Safety and efficacy of intracapsular tranilast microspheres in experimental posterior capsule opacification

ArticleinJournal of Cataract and Refractive Surgery 33(12):2122-8 · January 2008with11 Reads
Impact Factor: 2.72 · DOI: 10.1016/j.jcrs.2007.07.041 · Source: PubMed


    To evaluate the safety and efficacy of a sustained-release agent designed to reduce posterior capsule opacification (PCO).
    Department of Ophthalmology, EENT Hospital, Fudan University, Shanghai, Peoples Republic of China.
    Free tranilast (TFree) was incorporated into polylactic acid microspheres and then tested using a rabbit model of PCO. Twenty-nine rabbits were randomized into 5 groups treated with balanced saline solution (BSS control); TFree; or 0.5, 1.0, or 2.0 mg tranilast microspheres (TMicro). Standard phacoemulsification cataract surgery, including manual aspiration of all visible soft lens matter, was performed in all groups. The selected test agent was then injected into the lens capsule. Postoperative clinical examinations were performed at 1, 3, 7, 14, 30, 60, and 90 days. Posterior capsule opacification was quantified using high-resolution computer image analysis at 1, 2, and 3 months. Histological examination was performed at 3 months.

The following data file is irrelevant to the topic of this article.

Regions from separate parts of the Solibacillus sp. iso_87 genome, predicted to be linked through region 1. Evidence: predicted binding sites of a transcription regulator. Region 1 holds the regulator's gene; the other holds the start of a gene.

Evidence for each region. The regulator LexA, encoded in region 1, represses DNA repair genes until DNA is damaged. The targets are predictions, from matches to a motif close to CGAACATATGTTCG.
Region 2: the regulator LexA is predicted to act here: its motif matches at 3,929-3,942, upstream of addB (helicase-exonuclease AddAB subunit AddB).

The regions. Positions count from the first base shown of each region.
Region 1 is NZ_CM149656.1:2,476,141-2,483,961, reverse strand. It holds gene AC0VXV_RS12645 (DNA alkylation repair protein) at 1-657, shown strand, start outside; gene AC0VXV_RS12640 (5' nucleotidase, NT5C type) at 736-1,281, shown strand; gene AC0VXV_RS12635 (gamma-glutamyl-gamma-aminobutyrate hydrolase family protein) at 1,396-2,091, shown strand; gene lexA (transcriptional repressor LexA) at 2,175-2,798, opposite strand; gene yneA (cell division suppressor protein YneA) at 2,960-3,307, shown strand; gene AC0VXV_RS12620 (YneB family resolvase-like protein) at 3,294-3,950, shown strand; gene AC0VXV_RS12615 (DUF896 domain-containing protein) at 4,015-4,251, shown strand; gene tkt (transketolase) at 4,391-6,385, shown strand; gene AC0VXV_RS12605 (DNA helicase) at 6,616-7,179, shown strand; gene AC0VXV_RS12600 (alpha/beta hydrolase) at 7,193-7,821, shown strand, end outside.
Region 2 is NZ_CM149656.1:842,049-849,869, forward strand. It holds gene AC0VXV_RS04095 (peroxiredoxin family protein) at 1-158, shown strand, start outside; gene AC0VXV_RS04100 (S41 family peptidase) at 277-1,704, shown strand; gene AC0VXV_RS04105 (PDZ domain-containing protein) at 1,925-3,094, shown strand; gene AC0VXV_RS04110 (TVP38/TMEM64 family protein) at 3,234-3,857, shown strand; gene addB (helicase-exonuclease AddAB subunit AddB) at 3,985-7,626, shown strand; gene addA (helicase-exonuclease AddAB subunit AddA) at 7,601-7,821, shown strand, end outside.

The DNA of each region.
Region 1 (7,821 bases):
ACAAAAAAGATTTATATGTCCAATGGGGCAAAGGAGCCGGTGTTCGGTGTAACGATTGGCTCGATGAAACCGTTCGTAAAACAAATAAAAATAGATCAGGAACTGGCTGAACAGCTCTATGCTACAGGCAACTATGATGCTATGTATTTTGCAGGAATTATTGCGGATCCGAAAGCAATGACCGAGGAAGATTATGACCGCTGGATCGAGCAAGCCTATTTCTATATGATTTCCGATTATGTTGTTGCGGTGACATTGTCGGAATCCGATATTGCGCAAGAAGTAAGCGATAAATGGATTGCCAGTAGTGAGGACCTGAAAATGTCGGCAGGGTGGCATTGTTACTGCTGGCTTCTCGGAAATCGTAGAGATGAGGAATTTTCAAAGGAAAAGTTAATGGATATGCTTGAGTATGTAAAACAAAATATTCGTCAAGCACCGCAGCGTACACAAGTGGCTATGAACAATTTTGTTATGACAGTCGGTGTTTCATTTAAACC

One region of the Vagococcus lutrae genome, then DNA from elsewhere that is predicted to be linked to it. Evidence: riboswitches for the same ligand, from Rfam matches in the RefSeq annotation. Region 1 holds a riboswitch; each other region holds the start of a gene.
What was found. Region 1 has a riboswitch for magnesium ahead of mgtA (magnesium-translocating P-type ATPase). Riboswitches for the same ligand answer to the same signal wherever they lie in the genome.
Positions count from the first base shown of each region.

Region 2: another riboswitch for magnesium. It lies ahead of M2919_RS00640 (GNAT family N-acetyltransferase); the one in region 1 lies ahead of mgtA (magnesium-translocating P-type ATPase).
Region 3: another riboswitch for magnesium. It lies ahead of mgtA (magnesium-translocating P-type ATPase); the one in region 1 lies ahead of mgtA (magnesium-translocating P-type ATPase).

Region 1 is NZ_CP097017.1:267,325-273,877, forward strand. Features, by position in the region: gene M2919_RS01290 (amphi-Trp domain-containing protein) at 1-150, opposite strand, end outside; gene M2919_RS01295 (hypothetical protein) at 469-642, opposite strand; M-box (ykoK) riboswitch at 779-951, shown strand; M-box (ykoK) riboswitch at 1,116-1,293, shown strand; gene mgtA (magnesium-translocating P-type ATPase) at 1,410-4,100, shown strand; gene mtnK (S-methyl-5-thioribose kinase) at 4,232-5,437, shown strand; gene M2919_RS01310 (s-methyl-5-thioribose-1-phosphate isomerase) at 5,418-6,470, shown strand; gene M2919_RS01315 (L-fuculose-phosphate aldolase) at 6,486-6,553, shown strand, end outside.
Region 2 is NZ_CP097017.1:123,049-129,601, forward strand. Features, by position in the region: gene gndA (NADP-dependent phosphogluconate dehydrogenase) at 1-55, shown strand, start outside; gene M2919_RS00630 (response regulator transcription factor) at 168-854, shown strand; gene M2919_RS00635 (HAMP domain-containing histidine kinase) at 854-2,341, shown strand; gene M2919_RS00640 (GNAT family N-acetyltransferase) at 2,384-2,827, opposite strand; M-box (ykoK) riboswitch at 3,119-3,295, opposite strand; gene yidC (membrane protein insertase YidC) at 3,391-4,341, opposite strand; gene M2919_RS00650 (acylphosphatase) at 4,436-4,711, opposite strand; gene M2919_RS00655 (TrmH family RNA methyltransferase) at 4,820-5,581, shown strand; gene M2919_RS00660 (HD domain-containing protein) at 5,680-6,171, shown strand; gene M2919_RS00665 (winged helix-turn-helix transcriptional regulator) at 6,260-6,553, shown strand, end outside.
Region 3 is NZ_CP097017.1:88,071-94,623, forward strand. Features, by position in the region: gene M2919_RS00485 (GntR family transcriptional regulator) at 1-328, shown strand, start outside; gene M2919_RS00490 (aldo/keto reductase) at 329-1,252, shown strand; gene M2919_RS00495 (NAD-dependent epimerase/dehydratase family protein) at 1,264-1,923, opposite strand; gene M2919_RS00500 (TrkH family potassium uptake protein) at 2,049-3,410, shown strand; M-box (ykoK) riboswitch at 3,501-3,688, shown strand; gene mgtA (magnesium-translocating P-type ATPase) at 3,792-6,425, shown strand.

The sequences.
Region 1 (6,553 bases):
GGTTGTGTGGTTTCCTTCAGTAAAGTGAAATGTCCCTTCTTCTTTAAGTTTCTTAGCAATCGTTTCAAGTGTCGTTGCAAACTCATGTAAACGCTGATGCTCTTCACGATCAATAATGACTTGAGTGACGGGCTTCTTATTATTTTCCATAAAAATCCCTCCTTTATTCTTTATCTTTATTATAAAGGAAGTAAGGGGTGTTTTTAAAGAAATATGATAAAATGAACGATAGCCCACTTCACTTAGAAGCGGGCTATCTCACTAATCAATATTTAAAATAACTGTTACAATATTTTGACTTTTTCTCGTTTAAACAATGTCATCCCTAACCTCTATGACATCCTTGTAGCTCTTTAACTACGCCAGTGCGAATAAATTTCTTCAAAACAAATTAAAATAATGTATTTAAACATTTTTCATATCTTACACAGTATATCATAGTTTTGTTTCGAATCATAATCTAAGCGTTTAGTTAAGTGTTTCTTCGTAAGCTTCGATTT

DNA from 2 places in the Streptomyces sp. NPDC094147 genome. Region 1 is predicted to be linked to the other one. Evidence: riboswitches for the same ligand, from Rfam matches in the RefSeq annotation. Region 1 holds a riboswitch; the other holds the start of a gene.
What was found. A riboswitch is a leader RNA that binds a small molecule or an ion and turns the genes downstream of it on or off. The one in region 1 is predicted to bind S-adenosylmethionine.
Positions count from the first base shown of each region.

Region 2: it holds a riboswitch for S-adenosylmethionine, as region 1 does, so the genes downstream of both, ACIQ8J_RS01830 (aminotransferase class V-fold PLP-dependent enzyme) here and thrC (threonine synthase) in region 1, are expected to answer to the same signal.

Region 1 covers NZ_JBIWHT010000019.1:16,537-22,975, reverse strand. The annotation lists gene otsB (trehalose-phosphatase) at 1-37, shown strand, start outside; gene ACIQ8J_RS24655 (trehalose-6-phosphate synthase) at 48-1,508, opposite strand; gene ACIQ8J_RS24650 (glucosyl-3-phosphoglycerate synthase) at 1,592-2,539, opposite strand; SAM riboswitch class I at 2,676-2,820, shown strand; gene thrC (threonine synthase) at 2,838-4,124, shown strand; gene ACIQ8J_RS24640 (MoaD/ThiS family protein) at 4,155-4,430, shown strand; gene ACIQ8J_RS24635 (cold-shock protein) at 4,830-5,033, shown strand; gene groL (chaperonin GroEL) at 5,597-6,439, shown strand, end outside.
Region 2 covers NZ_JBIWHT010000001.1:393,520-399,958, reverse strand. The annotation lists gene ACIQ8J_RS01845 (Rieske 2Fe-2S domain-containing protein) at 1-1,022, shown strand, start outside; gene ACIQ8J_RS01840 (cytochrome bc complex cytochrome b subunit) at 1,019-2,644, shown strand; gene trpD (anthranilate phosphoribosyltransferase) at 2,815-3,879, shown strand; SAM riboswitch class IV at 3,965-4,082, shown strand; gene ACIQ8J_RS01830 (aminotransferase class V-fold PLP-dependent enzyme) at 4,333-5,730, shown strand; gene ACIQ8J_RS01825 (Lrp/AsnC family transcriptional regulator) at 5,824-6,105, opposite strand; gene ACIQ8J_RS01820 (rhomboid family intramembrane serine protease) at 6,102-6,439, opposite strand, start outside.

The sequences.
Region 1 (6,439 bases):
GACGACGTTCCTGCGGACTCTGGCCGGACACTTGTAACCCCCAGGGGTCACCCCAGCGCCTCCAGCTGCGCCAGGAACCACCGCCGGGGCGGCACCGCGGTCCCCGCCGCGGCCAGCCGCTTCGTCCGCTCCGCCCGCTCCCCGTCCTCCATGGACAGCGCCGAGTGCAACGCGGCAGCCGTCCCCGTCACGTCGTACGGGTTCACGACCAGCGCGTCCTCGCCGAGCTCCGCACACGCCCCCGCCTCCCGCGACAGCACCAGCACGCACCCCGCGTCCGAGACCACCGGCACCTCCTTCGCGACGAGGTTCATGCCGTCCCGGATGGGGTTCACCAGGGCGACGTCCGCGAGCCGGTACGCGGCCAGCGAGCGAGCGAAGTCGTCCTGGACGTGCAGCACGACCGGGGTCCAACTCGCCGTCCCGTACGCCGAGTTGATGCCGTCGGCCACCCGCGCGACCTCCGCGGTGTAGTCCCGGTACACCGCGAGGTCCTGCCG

Eyes treated with TMicro had significantly less PCO than the eyes in the BSS and TFree groups. While the BSS control eyes had increased PCO over 3 months, eyes in the TMicro group had reduced PCO over time in a dose-dependent fashion. Histological examination showed reduced lens epithelial cell proliferation in the TMicro groups, with no manifest damage to the cornea, iris, or retina compared with the BSS controls. There was a transient increase in postoperative inflammation in all tranilast-treated groups compared with the BSS controls.
    Sustained-release intracapsular tranilast reduced PCO in an experimental model of PCO, suggesting further investigation of its therapeutic potential is justified.